Rusty Cannon, President of the Utah Taxpayers Association, argues that Utah’s law provides “sunlight” on the local government budgeting process. Cannon noted that while “decisions can be made to raise taxes, the law simply requires that it’s done in the sunlight—that you essentially need to make your case to voters, to taxpayers, as to why the increase in revenue is needed.”

Truth-in-Taxation forces accountability and it makes taxing authorities think twice about raising taxes. “You do it in a public setting, you notify them of what their liability increase will be on a parcel-by-parcel basis, so everybody has that full disclosure. So, there’s no automatic inflation that creeps in. There’s no automatic step-up. There’s no automatic windfall if property values increase. It keeps a lid on those property taxes. However, if they do want to raise them, they simply have to do it in that public process,” stated Cannon.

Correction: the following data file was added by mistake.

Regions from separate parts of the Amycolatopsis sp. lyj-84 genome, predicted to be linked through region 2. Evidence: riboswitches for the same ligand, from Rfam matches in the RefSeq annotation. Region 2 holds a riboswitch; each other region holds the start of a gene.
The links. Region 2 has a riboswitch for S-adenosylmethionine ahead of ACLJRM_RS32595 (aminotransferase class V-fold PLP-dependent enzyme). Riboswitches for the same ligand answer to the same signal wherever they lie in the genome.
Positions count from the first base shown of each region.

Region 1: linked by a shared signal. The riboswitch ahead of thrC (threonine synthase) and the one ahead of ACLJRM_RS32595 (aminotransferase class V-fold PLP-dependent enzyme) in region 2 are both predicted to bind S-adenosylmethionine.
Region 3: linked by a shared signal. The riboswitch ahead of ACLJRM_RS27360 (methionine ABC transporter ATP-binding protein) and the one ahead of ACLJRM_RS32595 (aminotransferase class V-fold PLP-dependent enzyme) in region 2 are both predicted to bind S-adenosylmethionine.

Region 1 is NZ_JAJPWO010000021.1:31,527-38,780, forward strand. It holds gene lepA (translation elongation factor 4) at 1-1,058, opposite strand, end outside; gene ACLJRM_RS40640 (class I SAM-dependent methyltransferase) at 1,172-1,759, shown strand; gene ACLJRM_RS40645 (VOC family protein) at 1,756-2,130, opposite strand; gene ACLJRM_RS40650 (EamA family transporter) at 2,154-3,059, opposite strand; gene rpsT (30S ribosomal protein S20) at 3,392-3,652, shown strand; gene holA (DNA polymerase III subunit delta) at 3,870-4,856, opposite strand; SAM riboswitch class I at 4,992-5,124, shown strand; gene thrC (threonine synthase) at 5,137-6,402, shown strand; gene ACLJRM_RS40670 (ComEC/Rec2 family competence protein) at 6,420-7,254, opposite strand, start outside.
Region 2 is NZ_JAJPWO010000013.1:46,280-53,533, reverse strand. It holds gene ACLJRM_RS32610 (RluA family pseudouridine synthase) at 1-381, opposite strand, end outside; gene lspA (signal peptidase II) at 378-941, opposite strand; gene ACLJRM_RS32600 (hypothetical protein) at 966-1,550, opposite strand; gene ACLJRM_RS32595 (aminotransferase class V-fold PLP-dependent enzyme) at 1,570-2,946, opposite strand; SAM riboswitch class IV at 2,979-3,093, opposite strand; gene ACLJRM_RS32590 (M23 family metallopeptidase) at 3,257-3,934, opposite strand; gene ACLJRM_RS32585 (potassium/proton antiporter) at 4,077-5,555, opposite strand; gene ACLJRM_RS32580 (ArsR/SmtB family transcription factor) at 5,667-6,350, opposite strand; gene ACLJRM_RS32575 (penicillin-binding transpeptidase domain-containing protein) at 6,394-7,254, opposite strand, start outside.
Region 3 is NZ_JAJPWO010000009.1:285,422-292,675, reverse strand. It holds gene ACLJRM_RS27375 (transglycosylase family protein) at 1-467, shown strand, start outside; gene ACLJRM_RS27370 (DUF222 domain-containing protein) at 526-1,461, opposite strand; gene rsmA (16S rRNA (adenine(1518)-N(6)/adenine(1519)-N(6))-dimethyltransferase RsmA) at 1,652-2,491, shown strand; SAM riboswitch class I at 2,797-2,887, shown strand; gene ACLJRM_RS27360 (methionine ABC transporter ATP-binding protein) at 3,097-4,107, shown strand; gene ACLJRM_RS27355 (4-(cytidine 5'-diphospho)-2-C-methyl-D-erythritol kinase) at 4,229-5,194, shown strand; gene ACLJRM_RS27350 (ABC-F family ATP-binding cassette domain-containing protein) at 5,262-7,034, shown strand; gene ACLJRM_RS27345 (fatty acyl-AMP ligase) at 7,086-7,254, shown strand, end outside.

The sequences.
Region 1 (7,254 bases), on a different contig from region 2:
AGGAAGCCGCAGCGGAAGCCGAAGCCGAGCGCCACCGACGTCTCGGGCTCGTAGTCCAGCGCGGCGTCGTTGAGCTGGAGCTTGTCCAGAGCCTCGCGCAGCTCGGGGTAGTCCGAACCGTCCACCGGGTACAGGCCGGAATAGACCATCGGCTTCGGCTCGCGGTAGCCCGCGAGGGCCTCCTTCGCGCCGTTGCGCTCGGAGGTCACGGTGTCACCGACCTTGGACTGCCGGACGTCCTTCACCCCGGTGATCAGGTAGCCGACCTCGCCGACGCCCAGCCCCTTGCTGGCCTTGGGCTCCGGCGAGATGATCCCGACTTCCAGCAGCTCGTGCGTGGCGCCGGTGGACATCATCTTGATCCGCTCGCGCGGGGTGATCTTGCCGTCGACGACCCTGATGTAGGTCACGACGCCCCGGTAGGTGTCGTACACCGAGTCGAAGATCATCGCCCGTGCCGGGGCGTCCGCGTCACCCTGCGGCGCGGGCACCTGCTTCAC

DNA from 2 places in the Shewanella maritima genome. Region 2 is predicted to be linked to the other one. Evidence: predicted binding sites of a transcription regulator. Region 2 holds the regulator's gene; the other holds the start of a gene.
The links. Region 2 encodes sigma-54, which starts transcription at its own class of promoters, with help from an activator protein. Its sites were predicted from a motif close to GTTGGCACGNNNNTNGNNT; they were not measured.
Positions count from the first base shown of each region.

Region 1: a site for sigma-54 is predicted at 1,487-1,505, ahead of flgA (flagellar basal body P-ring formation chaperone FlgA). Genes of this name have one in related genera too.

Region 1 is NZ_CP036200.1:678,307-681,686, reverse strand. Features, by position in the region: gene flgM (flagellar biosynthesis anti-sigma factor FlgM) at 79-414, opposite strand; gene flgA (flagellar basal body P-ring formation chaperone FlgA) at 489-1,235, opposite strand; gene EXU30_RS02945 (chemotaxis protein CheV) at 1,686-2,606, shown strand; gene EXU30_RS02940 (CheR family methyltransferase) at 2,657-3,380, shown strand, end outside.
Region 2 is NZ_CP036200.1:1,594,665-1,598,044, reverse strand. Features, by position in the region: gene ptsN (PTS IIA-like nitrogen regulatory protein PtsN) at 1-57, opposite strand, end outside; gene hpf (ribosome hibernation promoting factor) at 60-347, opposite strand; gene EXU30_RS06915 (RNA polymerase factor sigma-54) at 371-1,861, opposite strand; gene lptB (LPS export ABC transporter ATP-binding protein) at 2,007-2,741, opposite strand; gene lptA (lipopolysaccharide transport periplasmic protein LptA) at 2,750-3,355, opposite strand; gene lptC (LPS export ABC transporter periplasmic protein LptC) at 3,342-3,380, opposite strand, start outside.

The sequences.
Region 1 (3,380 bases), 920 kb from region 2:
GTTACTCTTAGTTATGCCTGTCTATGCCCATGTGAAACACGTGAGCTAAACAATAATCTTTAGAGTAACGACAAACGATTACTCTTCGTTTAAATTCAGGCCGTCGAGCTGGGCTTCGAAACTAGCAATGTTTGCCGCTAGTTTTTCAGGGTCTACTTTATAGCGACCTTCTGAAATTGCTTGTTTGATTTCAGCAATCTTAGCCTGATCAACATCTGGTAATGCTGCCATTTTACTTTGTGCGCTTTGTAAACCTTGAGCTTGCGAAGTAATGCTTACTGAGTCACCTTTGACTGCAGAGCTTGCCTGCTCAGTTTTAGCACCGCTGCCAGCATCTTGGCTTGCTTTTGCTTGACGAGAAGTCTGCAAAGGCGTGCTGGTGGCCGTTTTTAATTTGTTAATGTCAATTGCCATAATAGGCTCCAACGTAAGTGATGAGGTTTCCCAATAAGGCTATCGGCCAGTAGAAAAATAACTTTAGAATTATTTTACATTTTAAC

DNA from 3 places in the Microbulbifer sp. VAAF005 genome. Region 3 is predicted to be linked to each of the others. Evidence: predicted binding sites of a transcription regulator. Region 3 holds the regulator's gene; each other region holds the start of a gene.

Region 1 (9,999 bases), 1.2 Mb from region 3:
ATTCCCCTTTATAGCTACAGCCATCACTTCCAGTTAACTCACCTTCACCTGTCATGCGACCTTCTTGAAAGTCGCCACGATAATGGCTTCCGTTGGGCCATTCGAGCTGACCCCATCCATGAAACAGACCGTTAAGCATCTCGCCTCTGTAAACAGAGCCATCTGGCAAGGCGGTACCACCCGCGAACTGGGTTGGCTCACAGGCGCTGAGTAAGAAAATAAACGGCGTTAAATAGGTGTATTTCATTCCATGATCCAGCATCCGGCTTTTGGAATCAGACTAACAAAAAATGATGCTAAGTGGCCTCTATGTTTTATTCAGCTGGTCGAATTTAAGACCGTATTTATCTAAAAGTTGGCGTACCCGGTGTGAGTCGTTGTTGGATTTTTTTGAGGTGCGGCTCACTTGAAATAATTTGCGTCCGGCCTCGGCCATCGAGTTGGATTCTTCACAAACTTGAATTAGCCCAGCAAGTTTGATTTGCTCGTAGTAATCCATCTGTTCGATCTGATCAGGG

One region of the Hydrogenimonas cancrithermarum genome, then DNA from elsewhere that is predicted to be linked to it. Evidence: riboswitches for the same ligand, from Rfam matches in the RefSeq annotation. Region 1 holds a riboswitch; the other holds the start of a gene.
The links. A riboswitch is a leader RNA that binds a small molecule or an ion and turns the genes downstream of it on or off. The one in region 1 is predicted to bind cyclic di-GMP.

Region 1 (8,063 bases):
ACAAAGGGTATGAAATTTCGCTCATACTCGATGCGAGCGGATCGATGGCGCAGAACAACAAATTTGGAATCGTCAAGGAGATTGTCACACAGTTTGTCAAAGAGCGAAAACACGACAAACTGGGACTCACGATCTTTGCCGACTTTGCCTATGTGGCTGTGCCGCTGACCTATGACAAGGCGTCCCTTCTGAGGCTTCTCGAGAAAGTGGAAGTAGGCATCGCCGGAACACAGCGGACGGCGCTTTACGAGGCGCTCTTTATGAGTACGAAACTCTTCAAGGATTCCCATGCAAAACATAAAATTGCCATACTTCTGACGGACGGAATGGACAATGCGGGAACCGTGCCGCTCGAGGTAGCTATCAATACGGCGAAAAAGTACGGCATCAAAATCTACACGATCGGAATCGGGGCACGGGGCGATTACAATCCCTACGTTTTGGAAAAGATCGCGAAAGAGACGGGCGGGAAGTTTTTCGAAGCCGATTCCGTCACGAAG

In describing the success of Utah’s Truth-in-Taxation law, Jonathan Williams, Chief Economist at the American Legislative Exchange Council, wrote:

Utah’s Truth in Taxation law has effectively controlled the growth of its property tax assessments and overall burdens. The law requires that citizens be notified of the intent to raise taxes and invited to a public hearing to voice concerns. This also allows local units of government to make their case if they feel additional revenue may be needed. If a local government decides they want to increase spending, the Truth in Taxation process requires local elected officials take recorded votes to authorize the new rates or assessments.